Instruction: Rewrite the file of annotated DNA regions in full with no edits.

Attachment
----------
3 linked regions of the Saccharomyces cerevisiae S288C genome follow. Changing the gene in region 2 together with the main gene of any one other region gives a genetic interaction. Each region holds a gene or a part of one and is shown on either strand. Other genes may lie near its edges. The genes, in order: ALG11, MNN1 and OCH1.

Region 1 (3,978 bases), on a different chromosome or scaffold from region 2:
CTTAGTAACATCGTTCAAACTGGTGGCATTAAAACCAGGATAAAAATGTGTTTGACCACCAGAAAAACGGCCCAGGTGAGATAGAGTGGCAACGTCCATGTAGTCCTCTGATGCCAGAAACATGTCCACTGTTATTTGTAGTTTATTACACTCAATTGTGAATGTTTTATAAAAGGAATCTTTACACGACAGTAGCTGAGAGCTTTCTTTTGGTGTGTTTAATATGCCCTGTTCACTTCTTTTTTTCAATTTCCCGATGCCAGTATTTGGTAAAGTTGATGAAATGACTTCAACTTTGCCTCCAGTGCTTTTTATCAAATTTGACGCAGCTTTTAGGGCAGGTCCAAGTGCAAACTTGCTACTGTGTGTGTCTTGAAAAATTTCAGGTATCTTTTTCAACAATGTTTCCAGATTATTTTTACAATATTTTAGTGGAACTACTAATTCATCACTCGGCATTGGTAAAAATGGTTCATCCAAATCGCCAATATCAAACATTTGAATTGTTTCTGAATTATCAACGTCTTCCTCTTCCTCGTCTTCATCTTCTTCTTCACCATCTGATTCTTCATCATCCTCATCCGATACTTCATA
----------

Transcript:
3 linked regions of the Saccharomyces cerevisiae S288C genome follow. Changing the gene in region 2 together with the main gene of any one other region gives a genetic interaction. Each region holds a gene or a part of one and is shown on either strand. Other genes may lie near its edges. The genes, in order: ALG11, MNN1 and OCH1.

Region 1 (3,978 bases), on a different chromosome or scaffold from region 2:
CTTAGTAACATCGTTCAAACTGGTGGCATTAAAACCAGGATAAAAATGTGTTTGACCACCAGAAAAACGGCCCAGGTGAGATAGAGTGGCAACGTCCATGTAGTCCTCTGATGCCAGAAACATGTCCACTGTTATTTGTAGTTTATTACACTCAATTGTGAATGTTTTATAAAAGGAATCTTTACACGACAGTAGCTGAGAGCTTTCTTTTGGTGTGTTTAATATGCCCTGTTCACTTCTTTTTTTCAATTTCCCGATGCCAGTATTTGGTAAAGTTGATGAAATGACTTCAACTTTGCCTCCAGTGCTTTTTATCAAATTTGACGCAGCTTTTAGGGCAGGTCCAAGTGCAAACTTGCTACTGTGTGTGTCTTGAAAAATTTCAGGTATCTTTTTCAACAATGTTTCCAGATTATTTTTACAATATTTTAGTGGAACTACTAATTCATCACTCGGCATTGGTAAAAATGGTTCATCCAAATCGCCAATATCAAACATTTGAATTGTTTCTGAATTATCAACGTCTTCCTCTTCCTCGTCTTCATCTTCTTCTTCACCATCTGATTCTTCATCATCCTCATCCGATACTTCATA